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2019-07-11

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Developmental Issues
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The Integrated Child Development Services (ICDS) scheme is one of the world’s largest programmes for early childhood care and development. Now, a new study suggests that nutrition and health counselling delivered under the programme’s auspices is one of the best possible investments that can be made by any government.

This timely, non-partisan report is by India Consensus, a partnership between Tata Trusts and Copenhagen Consensus, which has undertaken a first-of-its-kind analysis of 100 government programmes. These were identified by NITI Aayog for their role in supporting India’s efforts to achieve the Global Goals.

The Global Goals have a dizzying array of 169 targets, such a long list that no country on Earth can achieve all of them. That’s why the unique India Consensus economic analysis approach is vital: it adds new knowledge about costs and benefits. This way, it can be clearer which programmes achieve the most good for every rupee spent.

Researchers have identified twelve programmes that have phenomenal benefits for every rupee spent. Among the top programmes is nutrition and health counselling.

As a behavioural change intervention, nutrition and health counselling is relatively low cost for every person that is reached. It’s important to note that this programme does not provide food, but instead provides information to the mother, making it more likely that the child will receive more and better food. And that in turn leads to lifelong benefits.

Many studies have now demonstrated that these benefits can be large. Improving the nutrition and health outcomes of the children of mothers reached makes this a highly cost-effective intervention.

Two analyses were undertaken in Andhra Pradesh and Rajasthan, looking at a six-year campaign of nutrition counselling and hand-washing. The average cost of counselling sessions for each woman was estimated at ₹1,177 and ₹1,250 for Andhra Pradesh and Rajasthan respectively. Based on previous studies, it is estimated that counselling leads to a 12% reduction in stunting. This leads to better cognitive skills.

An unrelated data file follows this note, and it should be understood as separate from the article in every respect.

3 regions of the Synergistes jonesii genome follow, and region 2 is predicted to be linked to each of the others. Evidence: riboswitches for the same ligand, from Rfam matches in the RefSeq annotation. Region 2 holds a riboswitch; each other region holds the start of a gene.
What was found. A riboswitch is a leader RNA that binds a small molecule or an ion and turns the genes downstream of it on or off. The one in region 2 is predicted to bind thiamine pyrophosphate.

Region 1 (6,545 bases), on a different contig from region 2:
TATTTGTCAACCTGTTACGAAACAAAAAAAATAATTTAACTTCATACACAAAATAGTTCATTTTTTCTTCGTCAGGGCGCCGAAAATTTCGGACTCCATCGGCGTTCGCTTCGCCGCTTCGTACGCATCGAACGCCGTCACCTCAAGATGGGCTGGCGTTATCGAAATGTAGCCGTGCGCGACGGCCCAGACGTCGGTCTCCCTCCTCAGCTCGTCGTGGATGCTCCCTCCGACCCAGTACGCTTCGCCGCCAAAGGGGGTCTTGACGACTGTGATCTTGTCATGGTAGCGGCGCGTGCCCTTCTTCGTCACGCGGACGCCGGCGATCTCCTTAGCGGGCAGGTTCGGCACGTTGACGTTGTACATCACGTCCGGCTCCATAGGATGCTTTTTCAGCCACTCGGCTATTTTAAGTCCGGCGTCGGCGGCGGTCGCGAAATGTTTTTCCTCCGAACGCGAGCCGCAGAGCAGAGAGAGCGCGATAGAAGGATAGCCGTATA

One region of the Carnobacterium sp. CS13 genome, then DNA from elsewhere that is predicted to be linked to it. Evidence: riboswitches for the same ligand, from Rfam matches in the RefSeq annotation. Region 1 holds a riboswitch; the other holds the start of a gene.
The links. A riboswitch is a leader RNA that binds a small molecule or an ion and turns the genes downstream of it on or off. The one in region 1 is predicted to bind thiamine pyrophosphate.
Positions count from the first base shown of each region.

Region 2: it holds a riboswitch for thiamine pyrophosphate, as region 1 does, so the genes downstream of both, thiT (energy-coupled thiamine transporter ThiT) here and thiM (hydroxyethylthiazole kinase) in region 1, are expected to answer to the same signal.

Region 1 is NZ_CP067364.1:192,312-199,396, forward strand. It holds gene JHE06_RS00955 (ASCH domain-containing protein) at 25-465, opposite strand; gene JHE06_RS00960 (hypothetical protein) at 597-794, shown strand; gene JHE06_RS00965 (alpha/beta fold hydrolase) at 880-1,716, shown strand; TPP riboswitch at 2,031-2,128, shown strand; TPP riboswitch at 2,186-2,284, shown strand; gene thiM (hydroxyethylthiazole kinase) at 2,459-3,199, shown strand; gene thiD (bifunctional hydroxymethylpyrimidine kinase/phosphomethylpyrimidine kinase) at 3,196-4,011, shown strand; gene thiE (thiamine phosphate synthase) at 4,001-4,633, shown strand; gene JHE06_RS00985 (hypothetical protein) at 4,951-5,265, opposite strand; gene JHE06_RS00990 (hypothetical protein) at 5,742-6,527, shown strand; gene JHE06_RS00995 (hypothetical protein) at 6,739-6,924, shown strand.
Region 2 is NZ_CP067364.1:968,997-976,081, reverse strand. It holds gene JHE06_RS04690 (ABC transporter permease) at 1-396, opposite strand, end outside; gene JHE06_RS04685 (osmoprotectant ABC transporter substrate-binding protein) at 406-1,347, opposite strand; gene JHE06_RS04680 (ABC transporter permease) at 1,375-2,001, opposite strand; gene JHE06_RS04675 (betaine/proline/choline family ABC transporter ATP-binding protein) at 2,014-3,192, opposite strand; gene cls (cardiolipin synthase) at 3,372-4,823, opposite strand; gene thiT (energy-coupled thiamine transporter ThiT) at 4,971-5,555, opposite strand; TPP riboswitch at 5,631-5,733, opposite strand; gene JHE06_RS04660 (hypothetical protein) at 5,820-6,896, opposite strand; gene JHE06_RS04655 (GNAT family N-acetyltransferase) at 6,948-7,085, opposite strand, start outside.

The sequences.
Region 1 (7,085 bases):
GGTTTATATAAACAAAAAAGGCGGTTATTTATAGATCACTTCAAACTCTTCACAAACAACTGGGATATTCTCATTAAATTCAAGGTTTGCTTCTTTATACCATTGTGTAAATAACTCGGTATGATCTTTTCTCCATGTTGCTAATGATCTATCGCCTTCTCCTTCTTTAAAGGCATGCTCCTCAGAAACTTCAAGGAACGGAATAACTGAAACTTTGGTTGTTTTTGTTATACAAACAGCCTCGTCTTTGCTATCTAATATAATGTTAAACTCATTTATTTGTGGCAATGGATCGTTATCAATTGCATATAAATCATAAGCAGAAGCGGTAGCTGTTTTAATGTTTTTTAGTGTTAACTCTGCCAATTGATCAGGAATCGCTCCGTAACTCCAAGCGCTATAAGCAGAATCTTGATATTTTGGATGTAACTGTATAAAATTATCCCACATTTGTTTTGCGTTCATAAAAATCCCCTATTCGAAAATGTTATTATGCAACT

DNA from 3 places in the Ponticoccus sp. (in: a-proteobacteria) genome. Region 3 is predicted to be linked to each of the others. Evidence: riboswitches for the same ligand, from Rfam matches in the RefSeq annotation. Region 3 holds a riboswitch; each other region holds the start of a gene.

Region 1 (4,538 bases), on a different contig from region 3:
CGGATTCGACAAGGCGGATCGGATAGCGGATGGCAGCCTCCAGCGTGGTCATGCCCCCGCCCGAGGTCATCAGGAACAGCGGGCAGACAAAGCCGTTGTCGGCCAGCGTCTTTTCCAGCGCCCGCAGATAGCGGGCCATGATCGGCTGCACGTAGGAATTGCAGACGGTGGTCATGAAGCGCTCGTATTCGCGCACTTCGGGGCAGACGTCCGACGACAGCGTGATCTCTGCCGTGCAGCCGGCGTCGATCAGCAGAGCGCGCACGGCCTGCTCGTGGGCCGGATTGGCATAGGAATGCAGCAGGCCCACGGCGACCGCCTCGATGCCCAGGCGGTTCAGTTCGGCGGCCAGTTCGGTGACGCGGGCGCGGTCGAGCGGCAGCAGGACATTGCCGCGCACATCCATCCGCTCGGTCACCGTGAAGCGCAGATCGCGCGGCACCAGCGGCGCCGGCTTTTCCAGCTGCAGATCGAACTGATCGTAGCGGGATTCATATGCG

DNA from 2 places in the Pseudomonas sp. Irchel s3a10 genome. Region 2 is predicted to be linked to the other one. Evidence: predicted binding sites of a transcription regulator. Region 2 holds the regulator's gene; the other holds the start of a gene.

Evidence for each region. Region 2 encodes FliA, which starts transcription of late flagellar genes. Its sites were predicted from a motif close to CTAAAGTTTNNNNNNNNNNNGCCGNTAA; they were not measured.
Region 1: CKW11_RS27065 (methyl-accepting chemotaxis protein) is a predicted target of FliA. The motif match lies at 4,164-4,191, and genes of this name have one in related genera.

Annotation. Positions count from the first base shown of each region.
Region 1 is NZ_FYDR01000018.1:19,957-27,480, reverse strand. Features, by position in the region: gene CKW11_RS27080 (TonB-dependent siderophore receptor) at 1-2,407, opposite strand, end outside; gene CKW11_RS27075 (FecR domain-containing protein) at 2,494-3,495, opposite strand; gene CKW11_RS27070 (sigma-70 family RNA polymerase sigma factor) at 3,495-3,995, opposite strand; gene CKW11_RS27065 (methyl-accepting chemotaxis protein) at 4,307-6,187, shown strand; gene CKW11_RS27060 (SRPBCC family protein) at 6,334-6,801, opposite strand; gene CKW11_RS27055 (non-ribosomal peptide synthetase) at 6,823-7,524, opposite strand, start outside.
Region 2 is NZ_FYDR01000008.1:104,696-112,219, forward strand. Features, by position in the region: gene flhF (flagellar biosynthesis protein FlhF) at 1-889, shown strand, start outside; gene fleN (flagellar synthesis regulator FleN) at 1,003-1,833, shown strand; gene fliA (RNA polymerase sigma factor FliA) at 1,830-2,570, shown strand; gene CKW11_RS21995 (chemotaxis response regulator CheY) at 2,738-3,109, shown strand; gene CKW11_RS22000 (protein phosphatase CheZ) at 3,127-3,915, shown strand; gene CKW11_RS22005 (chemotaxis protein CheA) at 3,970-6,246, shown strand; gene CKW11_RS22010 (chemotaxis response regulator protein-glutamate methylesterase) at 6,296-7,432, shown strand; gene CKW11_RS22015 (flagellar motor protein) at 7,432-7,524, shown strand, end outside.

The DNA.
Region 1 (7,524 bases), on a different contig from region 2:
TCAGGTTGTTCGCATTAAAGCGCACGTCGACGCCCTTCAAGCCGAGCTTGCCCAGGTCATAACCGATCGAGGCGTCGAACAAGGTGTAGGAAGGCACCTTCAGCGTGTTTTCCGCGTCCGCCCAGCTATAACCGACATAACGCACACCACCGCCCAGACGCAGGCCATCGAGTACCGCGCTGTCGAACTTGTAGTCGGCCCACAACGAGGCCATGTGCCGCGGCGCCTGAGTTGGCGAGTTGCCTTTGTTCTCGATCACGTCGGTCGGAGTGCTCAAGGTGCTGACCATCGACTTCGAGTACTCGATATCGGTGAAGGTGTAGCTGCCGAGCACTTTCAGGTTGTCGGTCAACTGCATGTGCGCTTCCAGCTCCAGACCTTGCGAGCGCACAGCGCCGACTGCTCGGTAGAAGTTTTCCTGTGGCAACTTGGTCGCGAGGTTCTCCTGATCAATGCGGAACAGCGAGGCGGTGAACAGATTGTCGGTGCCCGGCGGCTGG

Quantifying the increase in earnings shows that the per unit benefit for Andhra Pradesh and Rajasthan comes to ₹71,500 and ₹54,000.

What these figures mean is that the investment generates returns to society worth ₹61 and ₹43, respectively, for every rupee spent. While the analysis will differ for other States, these results show that nutritional counselling is a phenomenal investment. It’s relevant to note that these figures take into account the challenges of nutrition counselling: it’s a relatively difficult intervention to implement and ensure that every person is reached. But even if India’s implementation problems were worse than other countries studied by researchers, it is unlikely to make the investment less impressive. The takeaway point is that, among all the ways that the Indian government is spending money to achieve Global Goals targets, adding additional resources to nutrition counselling would be a phenomenal investment.

The preliminary results of this analysis show that there are many policies that can achieve amazing outcomes. If India were to spend ₹50,000 crore more on achieving the Global Goals, focussing on the most phenomenal programmes identified so far by India Consensus would create extra benefits for India worth ₹20 lakh crore — more than the entire Indian public consumption.

With returns like this at stake, there are compelling reasons to look favourably at approaches including nutrition counselling.

Bjorn Lomborg is president of the Copenhagen Consensus Center.

Shireen Vakil heads the Policy and Advocacy unit of the Tata Trusts

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